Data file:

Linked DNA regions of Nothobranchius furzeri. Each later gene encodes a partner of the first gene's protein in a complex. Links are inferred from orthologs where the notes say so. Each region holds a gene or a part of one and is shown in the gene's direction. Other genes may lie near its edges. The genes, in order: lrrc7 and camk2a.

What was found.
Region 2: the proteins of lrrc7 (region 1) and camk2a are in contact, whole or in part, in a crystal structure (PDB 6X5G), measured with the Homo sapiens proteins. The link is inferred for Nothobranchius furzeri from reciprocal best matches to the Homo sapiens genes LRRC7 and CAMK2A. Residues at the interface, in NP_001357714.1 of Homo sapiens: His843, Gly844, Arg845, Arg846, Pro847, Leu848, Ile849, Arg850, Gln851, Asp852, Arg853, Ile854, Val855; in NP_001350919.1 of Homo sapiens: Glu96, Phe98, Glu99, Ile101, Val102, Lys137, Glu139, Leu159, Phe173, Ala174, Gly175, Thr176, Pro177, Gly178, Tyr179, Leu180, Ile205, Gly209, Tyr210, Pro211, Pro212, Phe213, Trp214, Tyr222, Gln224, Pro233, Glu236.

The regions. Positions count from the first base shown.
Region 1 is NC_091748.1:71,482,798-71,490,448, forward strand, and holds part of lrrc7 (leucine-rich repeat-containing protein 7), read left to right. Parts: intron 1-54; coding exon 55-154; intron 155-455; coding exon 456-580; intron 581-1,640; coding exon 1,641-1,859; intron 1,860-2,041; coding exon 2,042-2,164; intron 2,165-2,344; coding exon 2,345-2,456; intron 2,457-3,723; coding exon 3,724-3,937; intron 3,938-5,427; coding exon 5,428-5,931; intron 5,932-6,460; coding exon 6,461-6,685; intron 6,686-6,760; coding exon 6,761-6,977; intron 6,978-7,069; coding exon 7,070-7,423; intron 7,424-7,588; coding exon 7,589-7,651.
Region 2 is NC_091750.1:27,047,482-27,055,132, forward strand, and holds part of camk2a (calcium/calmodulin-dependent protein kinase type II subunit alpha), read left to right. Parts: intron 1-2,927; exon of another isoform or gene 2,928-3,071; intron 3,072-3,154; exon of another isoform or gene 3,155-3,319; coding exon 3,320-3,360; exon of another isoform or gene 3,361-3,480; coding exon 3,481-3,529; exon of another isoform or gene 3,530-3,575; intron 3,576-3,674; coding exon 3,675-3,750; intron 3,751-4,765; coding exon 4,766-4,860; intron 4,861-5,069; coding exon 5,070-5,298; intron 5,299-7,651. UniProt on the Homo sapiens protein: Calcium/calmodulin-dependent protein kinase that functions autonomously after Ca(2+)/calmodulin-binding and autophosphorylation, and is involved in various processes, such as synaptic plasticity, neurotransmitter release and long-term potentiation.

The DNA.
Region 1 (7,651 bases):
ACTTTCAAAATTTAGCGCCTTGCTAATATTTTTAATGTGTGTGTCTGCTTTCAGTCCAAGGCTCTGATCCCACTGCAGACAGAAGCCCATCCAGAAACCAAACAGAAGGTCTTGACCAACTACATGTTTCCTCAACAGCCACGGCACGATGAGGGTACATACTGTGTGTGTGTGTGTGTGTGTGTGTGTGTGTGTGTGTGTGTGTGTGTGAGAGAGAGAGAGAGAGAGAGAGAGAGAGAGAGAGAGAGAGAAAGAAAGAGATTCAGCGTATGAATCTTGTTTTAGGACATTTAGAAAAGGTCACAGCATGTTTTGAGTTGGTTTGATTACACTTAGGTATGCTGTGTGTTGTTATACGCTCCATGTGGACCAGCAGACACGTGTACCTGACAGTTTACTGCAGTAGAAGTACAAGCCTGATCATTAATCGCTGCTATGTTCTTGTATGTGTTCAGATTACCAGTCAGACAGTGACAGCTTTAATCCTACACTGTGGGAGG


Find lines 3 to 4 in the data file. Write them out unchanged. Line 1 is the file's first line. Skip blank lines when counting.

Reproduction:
Region 2: the proteins of lrrc7 (region 1) and camk2a are in contact, whole or in part, in a crystal structure (PDB 6X5G), measured with the Homo sapiens proteins. The link is inferred for Nothobranchius furzeri from reciprocal best matches to the Homo sapiens genes LRRC7 and CAMK2A. Residues at the interface, in NP_001357714.1 of Homo sapiens: His843, Gly844, Arg845, Arg846, Pro847, Leu848, Ile849, Arg850, Gln851, Asp852, Arg853, Ile854, Val855; in NP_001350919.1 of Homo sapiens: Glu96, Phe98, Glu99, Ile101, Val102, Lys137, Glu139, Leu159, Phe173, Ala174, Gly175, Thr176, Pro177, Gly178, Tyr179, Leu180, Ile205, Gly209, Tyr210, Pro211, Pro212, Phe213, Trp214, Tyr222, Gln224, Pro233, Glu236.

The regions. Positions count from the first base shown.